When focused on these not-so-distant echoes between wars, McLaughlin succeeds in showcasing the mental strain and suffering that all wars share in common. Unfortunately, as with many collaboratively written plays (the first draft was developed at the ART Institute in 2009), the concept is quickly overwritten and repeated. Instead of focusing on her characters and building out from their unique situations, she shifts into docutheater mode; six unnamed soldiers (Mihm, Chinaza Uche, Sol Crespo, Lori E. Parquet, Tiffany Clementi, and Koopman) go through a litany of familiar complaints about the Iraq War. Some of them are awkward ("It's this feeling of all of us, the Iraqis and the American soldiers, we're all being just hung out to dry"), while some of them aim for poetry: "What I can't get a handle on here is the time. It just doesn't go by. When you're being mortared, the seconds happen so slowly that they expand to where you can walk around in each one of them like it's a cathedral."
From a dramaturgic perspective, this is all interesting and perhaps necessary, given the lack of adult education and the steep divide between those in the military and those not; it may be useful to be hit over the head with how little America learned from the previous creation/occupation of Iraq, courtesy of Gertrude Bell (Anna Rahn) and a British captain (Matthew Archambault): "Military occupations go wrong, they just do. Even when they begin with the best of intentions." But it's not as effective as the less-direct, casual (and causal) scenes that focus on AJ's peers, particularly her best friend, Connie Mangus (Chudney Sykes). You can feel the tension when it's not being discussed, see it in the way that Mangus and her buddies play five-card stud with worn, sandy cards and bullets for chips. Ask yourself which is a more convincing argument against gender stereotypes: examples quoted in a professor's careful lecture or a sloppy group of soldiers sitting around in their fatigues, joking about their horrible childhood fashion senses (cowboy boots and a dashiki), laughingly throwing sexist jokes ("Gotta be a bitch, a whore, or a dyke") back at their male counterparts.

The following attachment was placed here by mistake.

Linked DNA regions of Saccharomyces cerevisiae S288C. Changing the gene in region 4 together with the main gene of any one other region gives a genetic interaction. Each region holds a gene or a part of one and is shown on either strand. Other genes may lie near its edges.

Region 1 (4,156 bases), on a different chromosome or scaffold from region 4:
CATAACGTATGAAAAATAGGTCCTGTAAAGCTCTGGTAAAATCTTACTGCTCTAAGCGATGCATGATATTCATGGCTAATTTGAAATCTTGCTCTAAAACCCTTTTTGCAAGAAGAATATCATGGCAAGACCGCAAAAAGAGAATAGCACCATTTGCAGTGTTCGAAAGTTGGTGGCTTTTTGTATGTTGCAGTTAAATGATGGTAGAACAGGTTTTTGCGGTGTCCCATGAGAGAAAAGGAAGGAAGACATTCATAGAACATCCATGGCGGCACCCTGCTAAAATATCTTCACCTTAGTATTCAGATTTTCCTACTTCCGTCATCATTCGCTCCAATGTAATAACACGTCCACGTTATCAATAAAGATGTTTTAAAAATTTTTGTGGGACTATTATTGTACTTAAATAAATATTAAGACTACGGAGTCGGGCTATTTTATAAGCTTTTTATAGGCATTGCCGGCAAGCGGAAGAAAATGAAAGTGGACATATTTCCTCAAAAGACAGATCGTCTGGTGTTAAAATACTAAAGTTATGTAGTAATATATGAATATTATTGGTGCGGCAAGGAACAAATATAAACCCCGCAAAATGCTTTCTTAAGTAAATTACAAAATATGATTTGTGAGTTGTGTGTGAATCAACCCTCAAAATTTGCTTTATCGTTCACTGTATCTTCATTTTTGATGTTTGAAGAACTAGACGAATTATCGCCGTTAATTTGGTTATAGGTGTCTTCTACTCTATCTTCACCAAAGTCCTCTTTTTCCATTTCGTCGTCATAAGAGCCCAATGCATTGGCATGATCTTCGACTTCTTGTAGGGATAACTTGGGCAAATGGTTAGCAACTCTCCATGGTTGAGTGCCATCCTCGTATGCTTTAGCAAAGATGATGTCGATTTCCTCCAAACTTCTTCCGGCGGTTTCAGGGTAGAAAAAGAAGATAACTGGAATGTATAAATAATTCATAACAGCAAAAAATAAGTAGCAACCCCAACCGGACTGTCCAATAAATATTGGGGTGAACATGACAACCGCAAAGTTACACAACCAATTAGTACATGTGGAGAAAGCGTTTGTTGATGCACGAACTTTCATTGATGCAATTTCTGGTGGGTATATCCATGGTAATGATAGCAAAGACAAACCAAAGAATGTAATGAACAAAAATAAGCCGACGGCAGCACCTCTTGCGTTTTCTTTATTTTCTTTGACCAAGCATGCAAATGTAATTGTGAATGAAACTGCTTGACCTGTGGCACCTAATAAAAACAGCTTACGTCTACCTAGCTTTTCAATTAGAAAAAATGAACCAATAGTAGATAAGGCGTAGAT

Facts and research have their place, and that's generally on a poster-board outside the theater or inserted in the program. (To Flux's and dramaturg Heidi Nelson's credit, they have both of these, too.) For McLaughlin, they keep getting in the way. The show's climactic Maori war dance climax is impressive, particularly as it stands in ironic contrast to Ajax's eruditely written rage, but these sequences are followed by what feels like a PSA: "I'm here to speak to you today on behalf of the New England Shelter for Homeless Veterans and the more than a million homeless veterans living in the USA today." AJ and Ajax aren't homeless (to the end they're pursued by their friends and family); they're depressed. The same goes for the overstuffed finale: instead of simply splitting the eulogy between Athena and Mangus, McLaughlin has two soldiers, Pisoni and Sickles, hastily debate the pros and cons of suicide. There's a great play in Ajax in Iraq, but as hard as Flux has tried, it's up to McLaughlin to chisel off the excess and polish it into the cautionary statue it longs to be.